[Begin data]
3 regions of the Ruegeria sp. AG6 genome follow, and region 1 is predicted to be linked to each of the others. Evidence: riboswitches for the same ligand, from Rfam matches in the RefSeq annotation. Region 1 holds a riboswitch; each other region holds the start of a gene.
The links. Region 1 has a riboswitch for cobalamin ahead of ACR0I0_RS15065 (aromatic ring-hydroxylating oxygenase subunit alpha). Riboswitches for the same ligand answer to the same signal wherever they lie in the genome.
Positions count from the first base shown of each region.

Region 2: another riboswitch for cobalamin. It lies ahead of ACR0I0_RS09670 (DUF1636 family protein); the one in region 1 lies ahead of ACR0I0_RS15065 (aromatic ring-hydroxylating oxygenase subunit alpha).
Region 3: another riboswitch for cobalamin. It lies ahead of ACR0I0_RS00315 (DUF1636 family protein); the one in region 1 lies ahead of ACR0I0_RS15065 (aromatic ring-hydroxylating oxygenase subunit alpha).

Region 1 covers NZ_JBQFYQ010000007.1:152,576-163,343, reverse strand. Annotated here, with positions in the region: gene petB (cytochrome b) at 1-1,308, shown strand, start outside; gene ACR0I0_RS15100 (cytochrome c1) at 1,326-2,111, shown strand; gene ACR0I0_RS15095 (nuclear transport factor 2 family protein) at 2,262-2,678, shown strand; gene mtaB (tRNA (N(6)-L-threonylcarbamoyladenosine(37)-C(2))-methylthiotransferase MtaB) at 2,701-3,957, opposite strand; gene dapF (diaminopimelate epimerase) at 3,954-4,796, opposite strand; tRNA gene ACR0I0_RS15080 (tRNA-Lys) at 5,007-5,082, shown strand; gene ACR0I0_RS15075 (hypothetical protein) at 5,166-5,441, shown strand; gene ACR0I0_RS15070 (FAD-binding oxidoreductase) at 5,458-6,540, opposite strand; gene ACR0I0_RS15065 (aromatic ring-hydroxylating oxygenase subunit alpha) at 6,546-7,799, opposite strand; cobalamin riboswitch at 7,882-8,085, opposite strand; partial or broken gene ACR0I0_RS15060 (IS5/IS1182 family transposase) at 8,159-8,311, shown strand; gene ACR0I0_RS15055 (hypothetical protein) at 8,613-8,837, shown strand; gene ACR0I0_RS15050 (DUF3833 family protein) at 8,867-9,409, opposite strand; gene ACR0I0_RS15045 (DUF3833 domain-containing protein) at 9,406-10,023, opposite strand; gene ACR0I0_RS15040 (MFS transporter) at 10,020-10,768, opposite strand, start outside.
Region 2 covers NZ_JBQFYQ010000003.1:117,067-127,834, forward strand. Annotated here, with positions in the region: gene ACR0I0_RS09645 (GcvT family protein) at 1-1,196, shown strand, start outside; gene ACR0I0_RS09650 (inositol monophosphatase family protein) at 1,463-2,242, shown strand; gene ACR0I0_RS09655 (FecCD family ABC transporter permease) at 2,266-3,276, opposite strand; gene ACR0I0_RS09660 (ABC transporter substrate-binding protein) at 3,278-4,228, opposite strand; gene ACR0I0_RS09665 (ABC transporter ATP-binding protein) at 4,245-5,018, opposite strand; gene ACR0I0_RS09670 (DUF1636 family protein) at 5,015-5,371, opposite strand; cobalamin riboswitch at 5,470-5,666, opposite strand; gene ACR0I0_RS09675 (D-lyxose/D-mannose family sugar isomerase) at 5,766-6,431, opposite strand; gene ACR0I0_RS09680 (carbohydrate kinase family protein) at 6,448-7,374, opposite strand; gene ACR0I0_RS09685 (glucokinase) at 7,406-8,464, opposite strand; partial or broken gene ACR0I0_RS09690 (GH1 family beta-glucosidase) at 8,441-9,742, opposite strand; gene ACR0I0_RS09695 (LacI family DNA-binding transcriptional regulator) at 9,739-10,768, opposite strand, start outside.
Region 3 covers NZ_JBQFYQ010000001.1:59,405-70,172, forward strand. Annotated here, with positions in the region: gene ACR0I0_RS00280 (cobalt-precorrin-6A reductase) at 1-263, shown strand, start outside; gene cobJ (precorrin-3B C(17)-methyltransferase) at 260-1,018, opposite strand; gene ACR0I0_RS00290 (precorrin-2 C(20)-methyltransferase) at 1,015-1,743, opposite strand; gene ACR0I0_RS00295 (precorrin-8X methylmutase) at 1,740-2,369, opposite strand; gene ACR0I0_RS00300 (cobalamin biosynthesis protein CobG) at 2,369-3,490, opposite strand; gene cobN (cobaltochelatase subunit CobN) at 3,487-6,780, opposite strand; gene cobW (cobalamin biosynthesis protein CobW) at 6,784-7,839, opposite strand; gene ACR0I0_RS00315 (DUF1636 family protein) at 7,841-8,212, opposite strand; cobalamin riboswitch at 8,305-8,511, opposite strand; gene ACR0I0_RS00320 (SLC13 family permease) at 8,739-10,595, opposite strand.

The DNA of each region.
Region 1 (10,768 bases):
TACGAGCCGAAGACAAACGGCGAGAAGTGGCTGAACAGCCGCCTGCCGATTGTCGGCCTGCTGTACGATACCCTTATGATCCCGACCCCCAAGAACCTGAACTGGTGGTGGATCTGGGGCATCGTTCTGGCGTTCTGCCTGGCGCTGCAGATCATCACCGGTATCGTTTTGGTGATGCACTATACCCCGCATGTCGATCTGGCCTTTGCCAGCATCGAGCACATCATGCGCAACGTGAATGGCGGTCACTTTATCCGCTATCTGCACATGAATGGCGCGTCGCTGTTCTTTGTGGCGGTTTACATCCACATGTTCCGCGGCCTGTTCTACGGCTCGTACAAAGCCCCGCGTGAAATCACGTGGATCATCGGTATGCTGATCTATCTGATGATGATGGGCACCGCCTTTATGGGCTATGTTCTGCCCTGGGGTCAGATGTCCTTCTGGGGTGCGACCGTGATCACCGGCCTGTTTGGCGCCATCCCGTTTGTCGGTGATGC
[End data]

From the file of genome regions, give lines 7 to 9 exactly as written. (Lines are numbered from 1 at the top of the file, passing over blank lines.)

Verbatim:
Region 2 covers NZ_JBQFYQ010000003.1:117,067-127,834, forward strand. Annotated here, with positions in the region: gene ACR0I0_RS09645 (GcvT family protein) at 1-1,196, shown strand, start outside; gene ACR0I0_RS09650 (inositol monophosphatase family protein) at 1,463-2,242, shown strand; gene ACR0I0_RS09655 (FecCD family ABC transporter permease) at 2,266-3,276, opposite strand; gene ACR0I0_RS09660 (ABC transporter substrate-binding protein) at 3,278-4,228, opposite strand; gene ACR0I0_RS09665 (ABC transporter ATP-binding protein) at 4,245-5,018, opposite strand; gene ACR0I0_RS09670 (DUF1636 family protein) at 5,015-5,371, opposite strand; cobalamin riboswitch at 5,470-5,666, opposite strand; gene ACR0I0_RS09675 (D-lyxose/D-mannose family sugar isomerase) at 5,766-6,431, opposite strand; gene ACR0I0_RS09680 (carbohydrate kinase family protein) at 6,448-7,374, opposite strand; gene ACR0I0_RS09685 (glucokinase) at 7,406-8,464, opposite strand; partial or broken gene ACR0I0_RS09690 (GH1 family beta-glucosidase) at 8,441-9,742, opposite strand; gene ACR0I0_RS09695 (LacI family DNA-binding transcriptional regulator) at 9,739-10,768, opposite strand, start outside.
Region 3 covers NZ_JBQFYQ010000001.1:59,405-70,172, forward strand. Annotated here, with positions in the region: gene ACR0I0_RS00280 (cobalt-precorrin-6A reductase) at 1-263, shown strand, start outside; gene cobJ (precorrin-3B C(17)-methyltransferase) at 260-1,018, opposite strand; gene ACR0I0_RS00290 (precorrin-2 C(20)-methyltransferase) at 1,015-1,743, opposite strand; gene ACR0I0_RS00295 (precorrin-8X methylmutase) at 1,740-2,369, opposite strand; gene ACR0I0_RS00300 (cobalamin biosynthesis protein CobG) at 2,369-3,490, opposite strand; gene cobN (cobaltochelatase subunit CobN) at 3,487-6,780, opposite strand; gene cobW (cobalamin biosynthesis protein CobW) at 6,784-7,839, opposite strand; gene ACR0I0_RS00315 (DUF1636 family protein) at 7,841-8,212, opposite strand; cobalamin riboswitch at 8,305-8,511, opposite strand; gene ACR0I0_RS00320 (SLC13 family permease) at 8,739-10,595, opposite strand.

The DNA of each region.